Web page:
I’ve only ever used Tomorite and chicken manure pellets, so I thought I’d take a look at which fertilisers work best depending on the vegetables/fruit I have been trying to grow. I found this information on the DT Brown website here. It seems clear enough. Nitrogen (N) produces green leafy growth and foliage; Phosphorus (P) helps root and shoot growth; Potassium (K) is for flower, fruit and general hardiness

An Introduction To N:P:K

During the growing season plants absorb important nutrients and minerals from the soil, these need to be replaced if your plot is to maintain a high level of productivity and yield. Most general-purpose fertilisers have an N:P:K rating which relates to the three primary elements needed for healthy plant growth, the higher the rating the more of that element exists within the fertiliser.

Nitrogen (N)-Supports the growth of the vegetative parts of plants, stems and leaves. It is vital for the production of chlorophyll, which allows plants to carry out photosynthesis. Leafy vegetables such as spinach, cabbage and lettuce have a high nitrogen requirement as does lawn grass. Lack of nitrogen causes poor, stunted growth with spindly stems and yellow or discoloured leaves. Nitrogen washes out of the soil so feeds need to be applied little and often, especially during the growing season.

Phosphorus (P)- Stimulates seed germination and root development, increases stem strength and improves fl ower formation. Root vegetables need plenty of Phosphorous to aid development. Lack of phosphorus causes poor, stunted growth. Plants produce little or no fl owers, have weak root systems or a bright green or purplish cast.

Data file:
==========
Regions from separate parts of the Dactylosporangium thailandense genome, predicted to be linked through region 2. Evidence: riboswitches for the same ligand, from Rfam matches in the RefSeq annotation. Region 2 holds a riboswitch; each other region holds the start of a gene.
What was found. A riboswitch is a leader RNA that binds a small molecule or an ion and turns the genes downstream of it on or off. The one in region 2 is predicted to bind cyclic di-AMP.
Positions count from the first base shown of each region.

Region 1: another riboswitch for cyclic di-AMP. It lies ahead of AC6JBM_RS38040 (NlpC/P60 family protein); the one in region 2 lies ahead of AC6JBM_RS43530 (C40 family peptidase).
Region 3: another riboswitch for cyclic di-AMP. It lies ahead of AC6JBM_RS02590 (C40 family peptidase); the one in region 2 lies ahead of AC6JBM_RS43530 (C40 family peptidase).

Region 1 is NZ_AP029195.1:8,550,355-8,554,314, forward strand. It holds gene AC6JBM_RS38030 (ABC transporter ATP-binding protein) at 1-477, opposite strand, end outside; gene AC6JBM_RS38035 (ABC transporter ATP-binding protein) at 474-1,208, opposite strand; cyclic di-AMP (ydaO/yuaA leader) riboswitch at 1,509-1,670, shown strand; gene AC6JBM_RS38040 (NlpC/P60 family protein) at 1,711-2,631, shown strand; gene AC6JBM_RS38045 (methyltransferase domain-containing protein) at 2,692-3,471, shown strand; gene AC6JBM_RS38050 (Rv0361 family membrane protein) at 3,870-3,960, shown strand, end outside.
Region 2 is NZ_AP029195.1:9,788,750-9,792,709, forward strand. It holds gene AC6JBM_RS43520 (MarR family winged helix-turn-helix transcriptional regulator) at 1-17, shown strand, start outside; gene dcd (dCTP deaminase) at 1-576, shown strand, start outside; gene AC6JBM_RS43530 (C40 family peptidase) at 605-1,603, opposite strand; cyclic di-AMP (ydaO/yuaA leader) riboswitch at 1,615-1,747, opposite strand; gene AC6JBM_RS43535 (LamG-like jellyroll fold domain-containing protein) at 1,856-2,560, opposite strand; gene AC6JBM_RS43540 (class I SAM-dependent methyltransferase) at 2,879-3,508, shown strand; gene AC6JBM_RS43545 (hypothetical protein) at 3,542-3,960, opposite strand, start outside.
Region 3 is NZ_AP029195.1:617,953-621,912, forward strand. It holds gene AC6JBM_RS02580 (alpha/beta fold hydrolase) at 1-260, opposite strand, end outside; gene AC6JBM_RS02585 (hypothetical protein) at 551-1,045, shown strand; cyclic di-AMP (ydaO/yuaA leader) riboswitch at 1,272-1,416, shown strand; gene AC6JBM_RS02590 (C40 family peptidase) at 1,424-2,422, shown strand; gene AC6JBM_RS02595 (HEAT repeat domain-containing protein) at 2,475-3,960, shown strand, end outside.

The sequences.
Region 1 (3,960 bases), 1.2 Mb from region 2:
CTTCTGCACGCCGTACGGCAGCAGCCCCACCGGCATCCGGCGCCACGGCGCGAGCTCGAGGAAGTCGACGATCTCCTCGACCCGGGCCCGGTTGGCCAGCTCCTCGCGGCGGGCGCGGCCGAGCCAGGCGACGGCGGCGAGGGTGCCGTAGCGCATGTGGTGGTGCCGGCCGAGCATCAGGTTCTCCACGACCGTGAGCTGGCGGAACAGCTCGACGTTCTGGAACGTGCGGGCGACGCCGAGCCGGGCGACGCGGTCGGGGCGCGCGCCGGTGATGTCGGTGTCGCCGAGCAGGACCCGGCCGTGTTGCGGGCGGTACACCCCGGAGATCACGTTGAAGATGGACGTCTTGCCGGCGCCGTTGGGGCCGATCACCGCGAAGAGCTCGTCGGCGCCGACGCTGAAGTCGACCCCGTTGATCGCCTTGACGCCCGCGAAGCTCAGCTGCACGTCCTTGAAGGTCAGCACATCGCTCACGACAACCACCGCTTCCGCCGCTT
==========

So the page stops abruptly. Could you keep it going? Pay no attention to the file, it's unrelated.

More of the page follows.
Potassium (K)- Essential for flower and fruit production and improves drought, pest and disease resistance. Often referred to as the “quality element,” because of its importance to many of the features associated with quality, such as size, shape, colour, and taste. Potatoes, fruit and tomatoes all need high levels of Potassium to crop well. Plants low in potassium are stunted in growth and provide lower yields. Excessive levels of potassium can lead to magnesium and calcium deficiencies. Minerals and trace elements are also an important requirement for good plant health. Over time, with each and every harvest, the soil is depleted of these vital ingredients and they also need replacing.

Some Fertilisers and their approximate N-P-K Ratios (full list povided by SAGA here)

  • Chicken manure pellets = 4-2-1 (good for brassicas and salad leaves; and also hellebores)
  • Growmore = 7-7-7 (nitrogen levels too high for tomatoes but OK for potatoes)
  • Tomorite = 4-3-8 (high potash – good for tomatoes and container grown plants)
  • Blood, fish and bone = 3-9-3
  • Seaweed = ratios vary, so check the packaging

Recipe for Homemade Tomato Fertilizer

  1. one gallon, or larger, container such as a bucket.
  2. 1/2 gallon of compost.
  3. 2 cups of rabbit droppings.
  4. 1/2 cup of human & pet hair, cut into small pieces.
  5. 2 cups of dried alfalfa leaves or alfalfa pellets.
  6. 1 cup of dried, crushed egg shells.
  7. 1 cup of used, dried tea or coffee grounds.

I don’t think I’ll be making this home-made fertiliser recipe any time soon